A well-regulated Militia, being necessary to the security of a free State, the right of the people to keep and bear Arms, shall not be infringed.
Those 27 words may have stirred more anger and accusation -- let alone paranoid fantasies and institutional lunacy -- than any other language in the U.S. Constitution. The sense and sensibility of most sections of our founding document have been resolved, if not by time and more enlightened generations, then by the courts. But the heat over the original intent of the 2nd Amendment and its relevance to life in 21st century America has not cooled. Public debate over guns, gun ownership and gun control, when it occurs, rarely approaches rational.
Some of the fury stems from the tragic fact that these discussions are usually triggered, as it were, by some horrific event in which innocent people are murdered. Most recently, six adults and 20 six- and seven-year-old school children at Sandy Hook Elementary School in Newtown, Conn., were shot, some as many as 11 times, by a 20-year-old with a semiautomatic weapon designed for the battlefield.
In the heat and hurt of such moments, outrage at an American culture seemingly awash in guns is loud and strident. Many people question why in a free and democratic nation, 311 million citizens feel the need to own somewhere between 200 million and 300 million firearms, and people question the ease with which guns of all kinds can be purchased, even by people who have no business with weapons.
These questions provoke an equally loud and strident defense from folks who believe their basic right to own guns is under attack. They've been told for decades by organizations like the National Rifle Association that they need guns -- lots of guns -- to protect themselves and their families. They've been told that, of all the individual rights enumerated in the Constitution of the United States, the right of an individual to bear arms is the most sacred; the foundation on which all our other freedoms are based.
And, they've been told for decades that the very government created by that Constitution is plotting to take away this most sacred individual right; planning to send dark armies door to door, town to town, state to state to confiscate privately-owned guns. No one has ever explained how this would be done, or why a military force of patriotic Americans who all swear an oath to support and defend a Constitution guaranteeing the right to bear arms would be willing to violate that very Constitution.
To prove this is indeed the national government's agenda, they are told that the fact that nothing has been said or done to advance or even suggest that it was on any government official's mind is prima facie evidence that the plot exists. Seriously.
The National Rifle Association's million-dollar-a-year executive vice president Wayne LaPierre argues that the Obama Administration's lack of action on gun control issues over its first four years proves just how anti-gun they really are. By cleverly not pushing for new gun laws, LaPierre explains, President Obama actually revealed that he has had a secret plan to "lull gun owners to sleep." Obama's "strategy" is to get reelected and then "erase the Second Amendment from the Bill of Rights."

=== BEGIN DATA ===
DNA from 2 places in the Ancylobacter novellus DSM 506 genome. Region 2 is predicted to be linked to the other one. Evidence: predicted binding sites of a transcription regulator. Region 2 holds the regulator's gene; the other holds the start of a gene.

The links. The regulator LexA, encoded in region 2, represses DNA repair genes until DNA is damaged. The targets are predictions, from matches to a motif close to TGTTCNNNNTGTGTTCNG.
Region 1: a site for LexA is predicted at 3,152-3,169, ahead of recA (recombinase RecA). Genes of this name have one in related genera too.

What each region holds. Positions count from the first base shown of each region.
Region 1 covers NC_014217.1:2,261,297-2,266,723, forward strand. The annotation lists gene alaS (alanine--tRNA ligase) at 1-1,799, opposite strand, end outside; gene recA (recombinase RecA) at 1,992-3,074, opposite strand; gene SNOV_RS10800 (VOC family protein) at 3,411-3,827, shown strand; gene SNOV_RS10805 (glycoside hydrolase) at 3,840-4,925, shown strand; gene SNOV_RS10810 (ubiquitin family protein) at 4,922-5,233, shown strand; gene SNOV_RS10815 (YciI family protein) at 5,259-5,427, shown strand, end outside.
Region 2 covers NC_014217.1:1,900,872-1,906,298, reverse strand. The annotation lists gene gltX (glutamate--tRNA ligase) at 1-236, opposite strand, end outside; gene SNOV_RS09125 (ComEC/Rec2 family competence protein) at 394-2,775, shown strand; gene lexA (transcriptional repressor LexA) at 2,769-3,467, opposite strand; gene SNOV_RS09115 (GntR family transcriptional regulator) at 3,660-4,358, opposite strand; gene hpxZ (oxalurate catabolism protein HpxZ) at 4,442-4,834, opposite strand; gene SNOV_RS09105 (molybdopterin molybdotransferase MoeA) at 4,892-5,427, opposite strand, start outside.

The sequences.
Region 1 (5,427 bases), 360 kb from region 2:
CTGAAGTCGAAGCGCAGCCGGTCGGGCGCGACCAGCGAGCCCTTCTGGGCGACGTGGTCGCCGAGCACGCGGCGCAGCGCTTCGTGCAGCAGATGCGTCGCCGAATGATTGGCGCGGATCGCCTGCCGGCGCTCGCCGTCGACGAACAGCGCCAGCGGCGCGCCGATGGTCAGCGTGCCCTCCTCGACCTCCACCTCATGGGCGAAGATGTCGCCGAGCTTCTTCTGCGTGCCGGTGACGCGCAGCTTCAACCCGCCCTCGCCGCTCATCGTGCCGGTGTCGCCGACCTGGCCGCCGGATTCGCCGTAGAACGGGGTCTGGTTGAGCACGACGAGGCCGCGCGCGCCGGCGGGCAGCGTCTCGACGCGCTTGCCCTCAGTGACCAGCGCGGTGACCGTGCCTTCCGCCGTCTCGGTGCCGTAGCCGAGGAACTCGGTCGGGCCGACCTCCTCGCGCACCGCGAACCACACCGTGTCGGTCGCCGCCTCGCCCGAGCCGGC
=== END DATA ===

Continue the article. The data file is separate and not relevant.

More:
While this logic is borderline paranoid and perhaps clinically insane, it accomplishes two things: It keeps LaPierre in his very well-paid position at NRA, and it feeds the fears of millions of people who've been told over and over again to be afraid. And, in so doing, it assures that any discussion of controls or limits of any kind on gun ownership will be met with a loud and emotionally-charged response, mostly from citizens of red states in the South and Western part of the country; citizens who tend to elect Republicans to public office.
Beyond the raw emotion, hysteria and hyperbole that seem to characterize any public discussion about guns are these facts:
In 2012 alone, there were at least seven mass shooting in the U.S.
- The Newton, Conn., school massacre in which 27 people were killed;
- Three people were murdered when a gunman opened fire in a mall in Portland, Oregon;
- Six people died at a Sikh temple in Oak Creek, Wis.; and
- Twelve people were killed and 58 injured at a movie theater in Aurora, Colo.
Shooting sprees in the United States are not rare. Since 1982, at least 61 mass shootings involving firearms have happened in 30 states. In most, the killers obtained their weapons legally.
Of the 11 deadliest shootings in the U.S., five have occurred in the last five years.
The tragedy at Sandy Hook Elementary School was not the most deadly incident. It was runner-up to the massacre of 33 people at Virginia Tech University in 2007.
And here's a fact that may surprise a lot of people: Gun control is not all that politically popular. Since 1990, the Gallup Organization has asked if Americans think gun control laws should be stricter. Increasingly, the answer is no. The percentage in favor of making the laws governing the sale of firearms 'more strict' decreased from 78 percent in 1990, to 62 percent in 1995, and 51 percent in 2007. In 2010, Gallup found 44 percent favored stricter laws. In fact, in 2009 and 2010, a slight majority said gun laws should either remain the same or be less strict.
It's clear however what we're doing isn't working. Something has to change. President Obama said. "We can't tolerate this anymore. These tragedies must end," and Vice President Joe Biden is leading an effort to recommend practical, common sense steps to address the slaughter of innocents in our own country. It's a discussion we must have. But it has to be a calm, deliberate discussion, not a high volume, emotion-driven yelling match stirred up by those 27 words in the Constitution.